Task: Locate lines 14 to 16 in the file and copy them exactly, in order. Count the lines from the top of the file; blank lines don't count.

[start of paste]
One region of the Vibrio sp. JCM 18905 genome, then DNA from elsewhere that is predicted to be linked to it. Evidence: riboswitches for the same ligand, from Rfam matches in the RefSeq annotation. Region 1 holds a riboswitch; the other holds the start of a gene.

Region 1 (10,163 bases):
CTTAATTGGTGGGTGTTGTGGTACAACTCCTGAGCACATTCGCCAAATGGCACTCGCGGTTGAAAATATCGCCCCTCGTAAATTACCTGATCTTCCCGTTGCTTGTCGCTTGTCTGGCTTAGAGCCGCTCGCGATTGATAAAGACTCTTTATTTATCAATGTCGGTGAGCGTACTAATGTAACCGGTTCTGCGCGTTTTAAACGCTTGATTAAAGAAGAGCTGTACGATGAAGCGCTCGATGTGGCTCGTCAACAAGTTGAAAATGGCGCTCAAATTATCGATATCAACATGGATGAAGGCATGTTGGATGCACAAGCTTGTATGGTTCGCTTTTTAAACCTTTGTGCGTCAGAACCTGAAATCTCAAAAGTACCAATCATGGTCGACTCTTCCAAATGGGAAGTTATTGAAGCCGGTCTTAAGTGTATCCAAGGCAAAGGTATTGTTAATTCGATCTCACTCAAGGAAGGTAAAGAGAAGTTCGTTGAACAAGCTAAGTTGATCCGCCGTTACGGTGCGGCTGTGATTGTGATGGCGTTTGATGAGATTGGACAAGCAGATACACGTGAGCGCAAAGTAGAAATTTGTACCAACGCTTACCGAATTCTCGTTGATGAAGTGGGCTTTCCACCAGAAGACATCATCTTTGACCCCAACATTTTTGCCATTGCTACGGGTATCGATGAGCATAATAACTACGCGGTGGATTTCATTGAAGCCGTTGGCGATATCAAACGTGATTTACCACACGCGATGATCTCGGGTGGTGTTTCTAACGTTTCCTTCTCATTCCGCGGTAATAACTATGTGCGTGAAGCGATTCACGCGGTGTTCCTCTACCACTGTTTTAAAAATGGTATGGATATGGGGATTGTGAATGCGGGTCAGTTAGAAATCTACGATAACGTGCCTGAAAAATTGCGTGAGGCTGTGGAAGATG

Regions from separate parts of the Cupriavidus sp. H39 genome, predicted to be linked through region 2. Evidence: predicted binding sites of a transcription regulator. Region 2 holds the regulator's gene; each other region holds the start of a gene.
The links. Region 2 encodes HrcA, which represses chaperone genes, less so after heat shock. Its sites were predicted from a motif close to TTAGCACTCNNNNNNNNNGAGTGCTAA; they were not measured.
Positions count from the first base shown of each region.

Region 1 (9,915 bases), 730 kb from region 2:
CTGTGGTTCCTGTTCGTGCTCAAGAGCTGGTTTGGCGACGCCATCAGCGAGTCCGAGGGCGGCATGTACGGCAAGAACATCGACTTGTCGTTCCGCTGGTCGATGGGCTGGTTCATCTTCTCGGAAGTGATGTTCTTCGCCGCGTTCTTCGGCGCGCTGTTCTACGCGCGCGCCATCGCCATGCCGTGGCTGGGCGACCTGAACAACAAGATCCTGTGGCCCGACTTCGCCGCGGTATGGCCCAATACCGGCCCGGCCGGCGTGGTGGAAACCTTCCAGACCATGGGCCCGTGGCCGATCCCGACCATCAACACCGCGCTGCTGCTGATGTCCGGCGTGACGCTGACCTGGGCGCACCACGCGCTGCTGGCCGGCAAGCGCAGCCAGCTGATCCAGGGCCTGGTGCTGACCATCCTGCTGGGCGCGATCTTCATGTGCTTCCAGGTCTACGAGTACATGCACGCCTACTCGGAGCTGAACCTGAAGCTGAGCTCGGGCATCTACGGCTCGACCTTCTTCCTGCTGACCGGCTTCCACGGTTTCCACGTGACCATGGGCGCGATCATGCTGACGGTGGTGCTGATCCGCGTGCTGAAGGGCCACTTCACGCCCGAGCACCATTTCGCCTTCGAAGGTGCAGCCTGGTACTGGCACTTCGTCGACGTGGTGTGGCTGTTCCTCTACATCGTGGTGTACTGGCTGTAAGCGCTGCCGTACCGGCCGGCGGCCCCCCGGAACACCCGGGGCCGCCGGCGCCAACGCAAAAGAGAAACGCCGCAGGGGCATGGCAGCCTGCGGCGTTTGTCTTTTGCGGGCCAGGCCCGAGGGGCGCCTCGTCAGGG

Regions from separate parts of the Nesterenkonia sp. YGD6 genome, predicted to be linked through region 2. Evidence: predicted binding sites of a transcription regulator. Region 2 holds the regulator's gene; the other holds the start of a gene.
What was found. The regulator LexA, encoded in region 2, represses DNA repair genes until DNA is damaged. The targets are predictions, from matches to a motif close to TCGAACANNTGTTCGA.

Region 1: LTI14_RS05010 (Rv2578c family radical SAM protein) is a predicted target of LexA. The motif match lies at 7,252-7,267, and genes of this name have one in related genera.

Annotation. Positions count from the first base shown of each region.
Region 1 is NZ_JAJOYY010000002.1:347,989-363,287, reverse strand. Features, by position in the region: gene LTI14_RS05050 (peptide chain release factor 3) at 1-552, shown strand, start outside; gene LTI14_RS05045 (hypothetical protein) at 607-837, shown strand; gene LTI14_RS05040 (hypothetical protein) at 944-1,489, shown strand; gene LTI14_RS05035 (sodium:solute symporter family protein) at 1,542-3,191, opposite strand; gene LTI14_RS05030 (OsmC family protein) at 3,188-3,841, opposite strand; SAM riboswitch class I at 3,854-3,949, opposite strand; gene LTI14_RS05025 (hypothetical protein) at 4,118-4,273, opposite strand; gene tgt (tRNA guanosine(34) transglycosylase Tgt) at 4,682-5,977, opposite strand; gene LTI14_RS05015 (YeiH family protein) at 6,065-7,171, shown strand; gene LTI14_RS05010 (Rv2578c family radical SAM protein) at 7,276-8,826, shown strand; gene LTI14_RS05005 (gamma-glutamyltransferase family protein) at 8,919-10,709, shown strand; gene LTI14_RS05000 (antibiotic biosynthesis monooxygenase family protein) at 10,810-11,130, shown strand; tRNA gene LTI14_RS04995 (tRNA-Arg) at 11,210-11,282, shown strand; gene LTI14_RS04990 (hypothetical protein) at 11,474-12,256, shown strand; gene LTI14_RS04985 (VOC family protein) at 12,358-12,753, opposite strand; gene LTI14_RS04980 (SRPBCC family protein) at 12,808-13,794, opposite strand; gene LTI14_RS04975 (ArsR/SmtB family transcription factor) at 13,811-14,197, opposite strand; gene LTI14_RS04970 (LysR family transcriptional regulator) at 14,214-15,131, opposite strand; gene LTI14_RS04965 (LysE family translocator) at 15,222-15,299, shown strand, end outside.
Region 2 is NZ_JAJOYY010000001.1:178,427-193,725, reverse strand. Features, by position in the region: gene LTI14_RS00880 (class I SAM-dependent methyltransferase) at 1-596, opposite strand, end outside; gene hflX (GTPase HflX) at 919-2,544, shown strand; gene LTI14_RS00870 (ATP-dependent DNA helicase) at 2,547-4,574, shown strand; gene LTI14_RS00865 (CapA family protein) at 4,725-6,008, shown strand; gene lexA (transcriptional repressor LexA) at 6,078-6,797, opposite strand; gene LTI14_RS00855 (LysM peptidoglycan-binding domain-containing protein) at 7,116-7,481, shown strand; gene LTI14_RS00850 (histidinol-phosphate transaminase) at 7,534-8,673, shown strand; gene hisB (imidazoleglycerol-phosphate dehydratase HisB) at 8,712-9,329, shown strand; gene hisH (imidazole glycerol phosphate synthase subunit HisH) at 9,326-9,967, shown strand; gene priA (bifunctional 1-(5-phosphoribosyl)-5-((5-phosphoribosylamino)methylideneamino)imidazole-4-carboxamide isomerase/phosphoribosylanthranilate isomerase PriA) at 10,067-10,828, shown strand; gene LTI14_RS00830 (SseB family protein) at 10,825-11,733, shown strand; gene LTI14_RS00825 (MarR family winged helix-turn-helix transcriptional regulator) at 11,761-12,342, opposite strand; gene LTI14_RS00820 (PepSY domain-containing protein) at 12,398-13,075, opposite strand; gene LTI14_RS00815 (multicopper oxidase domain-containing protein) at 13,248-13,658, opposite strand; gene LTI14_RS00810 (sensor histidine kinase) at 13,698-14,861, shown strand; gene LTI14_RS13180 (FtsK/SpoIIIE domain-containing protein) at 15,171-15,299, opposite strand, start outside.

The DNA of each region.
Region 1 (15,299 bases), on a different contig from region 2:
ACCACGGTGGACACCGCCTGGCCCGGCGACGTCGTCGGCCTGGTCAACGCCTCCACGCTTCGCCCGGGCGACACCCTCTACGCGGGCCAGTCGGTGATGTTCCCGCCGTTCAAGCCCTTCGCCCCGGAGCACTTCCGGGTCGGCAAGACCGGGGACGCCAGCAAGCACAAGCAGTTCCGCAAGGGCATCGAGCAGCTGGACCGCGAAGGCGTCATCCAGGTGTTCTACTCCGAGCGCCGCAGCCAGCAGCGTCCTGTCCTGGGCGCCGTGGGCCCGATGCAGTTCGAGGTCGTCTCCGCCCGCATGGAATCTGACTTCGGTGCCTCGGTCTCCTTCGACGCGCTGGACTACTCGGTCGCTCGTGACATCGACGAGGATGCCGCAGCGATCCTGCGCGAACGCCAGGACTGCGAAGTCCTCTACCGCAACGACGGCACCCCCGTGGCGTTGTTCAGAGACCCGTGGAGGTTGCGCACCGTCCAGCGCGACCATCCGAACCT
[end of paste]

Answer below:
Region 2 is NZ_JAJOYY010000001.1:178,427-193,725, reverse strand. Features, by position in the region: gene LTI14_RS00880 (class I SAM-dependent methyltransferase) at 1-596, opposite strand, end outside; gene hflX (GTPase HflX) at 919-2,544, shown strand; gene LTI14_RS00870 (ATP-dependent DNA helicase) at 2,547-4,574, shown strand; gene LTI14_RS00865 (CapA family protein) at 4,725-6,008, shown strand; gene lexA (transcriptional repressor LexA) at 6,078-6,797, opposite strand; gene LTI14_RS00855 (LysM peptidoglycan-binding domain-containing protein) at 7,116-7,481, shown strand; gene LTI14_RS00850 (histidinol-phosphate transaminase) at 7,534-8,673, shown strand; gene hisB (imidazoleglycerol-phosphate dehydratase HisB) at 8,712-9,329, shown strand; gene hisH (imidazole glycerol phosphate synthase subunit HisH) at 9,326-9,967, shown strand; gene priA (bifunctional 1-(5-phosphoribosyl)-5-((5-phosphoribosylamino)methylideneamino)imidazole-4-carboxamide isomerase/phosphoribosylanthranilate isomerase PriA) at 10,067-10,828, shown strand; gene LTI14_RS00830 (SseB family protein) at 10,825-11,733, shown strand; gene LTI14_RS00825 (MarR family winged helix-turn-helix transcriptional regulator) at 11,761-12,342, opposite strand; gene LTI14_RS00820 (PepSY domain-containing protein) at 12,398-13,075, opposite strand; gene LTI14_RS00815 (multicopper oxidase domain-containing protein) at 13,248-13,658, opposite strand; gene LTI14_RS00810 (sensor histidine kinase) at 13,698-14,861, shown strand; gene LTI14_RS13180 (FtsK/SpoIIIE domain-containing protein) at 15,171-15,299, opposite strand, start outside.

The DNA of each region.
Region 1 (15,299 bases), on a different contig from region 2: